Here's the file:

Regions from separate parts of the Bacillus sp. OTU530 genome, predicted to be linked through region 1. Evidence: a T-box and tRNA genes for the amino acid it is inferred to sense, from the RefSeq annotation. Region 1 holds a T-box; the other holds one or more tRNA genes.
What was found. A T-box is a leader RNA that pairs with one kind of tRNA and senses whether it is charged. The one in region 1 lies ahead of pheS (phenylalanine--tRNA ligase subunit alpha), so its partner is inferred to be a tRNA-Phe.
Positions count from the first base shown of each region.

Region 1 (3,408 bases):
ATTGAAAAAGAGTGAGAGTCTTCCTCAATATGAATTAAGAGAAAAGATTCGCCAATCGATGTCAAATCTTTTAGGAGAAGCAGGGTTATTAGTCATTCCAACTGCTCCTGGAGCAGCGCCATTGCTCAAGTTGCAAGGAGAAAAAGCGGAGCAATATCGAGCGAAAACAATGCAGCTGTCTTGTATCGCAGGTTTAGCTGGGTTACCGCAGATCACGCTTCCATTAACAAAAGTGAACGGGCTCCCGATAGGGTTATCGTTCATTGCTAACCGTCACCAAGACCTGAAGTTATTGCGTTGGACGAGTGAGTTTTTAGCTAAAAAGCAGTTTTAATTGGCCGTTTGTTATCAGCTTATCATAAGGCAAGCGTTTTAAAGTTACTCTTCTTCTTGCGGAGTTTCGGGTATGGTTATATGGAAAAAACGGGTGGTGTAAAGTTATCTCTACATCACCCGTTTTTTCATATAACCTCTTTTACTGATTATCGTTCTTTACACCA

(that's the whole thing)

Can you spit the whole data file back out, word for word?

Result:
Regions from separate parts of the Bacillus sp. OTU530 genome, predicted to be linked through region 1. Evidence: a T-box and tRNA genes for the amino acid it is inferred to sense, from the RefSeq annotation. Region 1 holds a T-box; the other holds one or more tRNA genes.
What was found. A T-box is a leader RNA that pairs with one kind of tRNA and senses whether it is charged. The one in region 1 lies ahead of pheS (phenylalanine--tRNA ligase subunit alpha), so its partner is inferred to be a tRNA-Phe.
Positions count from the first base shown of each region.

Region 1 (3,408 bases):
ATTGAAAAAGAGTGAGAGTCTTCCTCAATATGAATTAAGAGAAAAGATTCGCCAATCGATGTCAAATCTTTTAGGAGAAGCAGGGTTATTAGTCATTCCAACTGCTCCTGGAGCAGCGCCATTGCTCAAGTTGCAAGGAGAAAAAGCGGAGCAATATCGAGCGAAAACAATGCAGCTGTCTTGTATCGCAGGTTTAGCTGGGTTACCGCAGATCACGCTTCCATTAACAAAAGTGAACGGGCTCCCGATAGGGTTATCGTTCATTGCTAACCGTCACCAAGACCTGAAGTTATTGCGTTGGACGAGTGAGTTTTTAGCTAAAAAGCAGTTTTAATTGGCCGTTTGTTATCAGCTTATCATAAGGCAAGCGTTTTAAAGTTACTCTTCTTCTTGCGGAGTTTCGGGTATGGTTATATGGAAAAAACGGGTGGTGTAAAGTTATCTCTACATCACCCGTTTTTTCATATAACCTCTTTTACTGATTATCGTTCTTTACACCA